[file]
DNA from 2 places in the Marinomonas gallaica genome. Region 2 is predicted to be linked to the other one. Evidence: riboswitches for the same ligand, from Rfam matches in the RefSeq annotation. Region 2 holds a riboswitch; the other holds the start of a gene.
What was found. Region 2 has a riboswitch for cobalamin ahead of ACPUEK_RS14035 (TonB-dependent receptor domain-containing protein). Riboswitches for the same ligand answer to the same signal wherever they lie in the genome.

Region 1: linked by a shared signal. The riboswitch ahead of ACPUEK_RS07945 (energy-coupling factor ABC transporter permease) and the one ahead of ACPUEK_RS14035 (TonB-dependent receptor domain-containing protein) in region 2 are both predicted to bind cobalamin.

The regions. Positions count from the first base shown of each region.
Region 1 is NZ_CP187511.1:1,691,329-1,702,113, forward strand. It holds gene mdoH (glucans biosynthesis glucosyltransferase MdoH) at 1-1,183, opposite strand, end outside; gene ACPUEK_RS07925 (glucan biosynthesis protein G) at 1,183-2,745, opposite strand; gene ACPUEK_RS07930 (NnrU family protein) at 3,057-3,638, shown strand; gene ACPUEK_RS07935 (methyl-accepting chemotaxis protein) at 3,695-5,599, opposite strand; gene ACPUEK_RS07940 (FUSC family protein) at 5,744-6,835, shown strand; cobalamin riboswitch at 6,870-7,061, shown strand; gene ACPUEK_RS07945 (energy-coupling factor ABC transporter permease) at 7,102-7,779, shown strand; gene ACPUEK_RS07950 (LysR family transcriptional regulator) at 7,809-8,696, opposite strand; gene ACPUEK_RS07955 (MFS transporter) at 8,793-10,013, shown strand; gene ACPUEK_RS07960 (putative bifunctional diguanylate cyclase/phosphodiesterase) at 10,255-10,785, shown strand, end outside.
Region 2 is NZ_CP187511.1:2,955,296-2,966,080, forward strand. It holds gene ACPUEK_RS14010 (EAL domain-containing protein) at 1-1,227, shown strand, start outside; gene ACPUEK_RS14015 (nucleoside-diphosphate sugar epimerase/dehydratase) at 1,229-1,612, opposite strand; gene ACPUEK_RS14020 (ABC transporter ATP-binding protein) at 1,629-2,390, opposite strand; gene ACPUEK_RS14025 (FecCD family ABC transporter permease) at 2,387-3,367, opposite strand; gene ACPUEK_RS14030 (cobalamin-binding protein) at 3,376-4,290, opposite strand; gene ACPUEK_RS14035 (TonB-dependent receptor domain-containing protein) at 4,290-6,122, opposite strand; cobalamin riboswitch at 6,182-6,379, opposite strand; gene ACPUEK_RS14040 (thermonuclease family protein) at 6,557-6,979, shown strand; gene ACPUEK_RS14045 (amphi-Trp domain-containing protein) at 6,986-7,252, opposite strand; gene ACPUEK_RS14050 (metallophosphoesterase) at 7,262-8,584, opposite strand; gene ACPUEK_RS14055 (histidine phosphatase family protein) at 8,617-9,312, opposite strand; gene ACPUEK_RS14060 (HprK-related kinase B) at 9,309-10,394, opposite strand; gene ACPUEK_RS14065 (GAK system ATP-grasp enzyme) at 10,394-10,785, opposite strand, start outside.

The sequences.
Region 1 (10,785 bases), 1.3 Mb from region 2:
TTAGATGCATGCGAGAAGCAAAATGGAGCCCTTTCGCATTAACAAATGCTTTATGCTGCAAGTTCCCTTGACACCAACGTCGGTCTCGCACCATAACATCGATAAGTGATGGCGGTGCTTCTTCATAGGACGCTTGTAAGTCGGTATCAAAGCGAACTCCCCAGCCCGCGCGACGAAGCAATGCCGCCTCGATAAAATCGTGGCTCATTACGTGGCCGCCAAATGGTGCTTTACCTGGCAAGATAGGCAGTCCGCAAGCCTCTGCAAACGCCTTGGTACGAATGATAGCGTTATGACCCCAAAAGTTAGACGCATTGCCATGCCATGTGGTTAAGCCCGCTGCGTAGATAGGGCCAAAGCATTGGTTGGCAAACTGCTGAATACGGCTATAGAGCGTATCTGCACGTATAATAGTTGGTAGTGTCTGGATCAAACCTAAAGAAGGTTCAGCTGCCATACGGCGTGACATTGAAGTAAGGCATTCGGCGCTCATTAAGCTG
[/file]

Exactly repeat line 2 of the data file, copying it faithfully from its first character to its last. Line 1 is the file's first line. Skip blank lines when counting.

What was found. Region 2 has a riboswitch for cobalamin ahead of ACPUEK_RS14035 (TonB-dependent receptor domain-containing protein). Riboswitches for the same ligand answer to the same signal wherever they lie in the genome.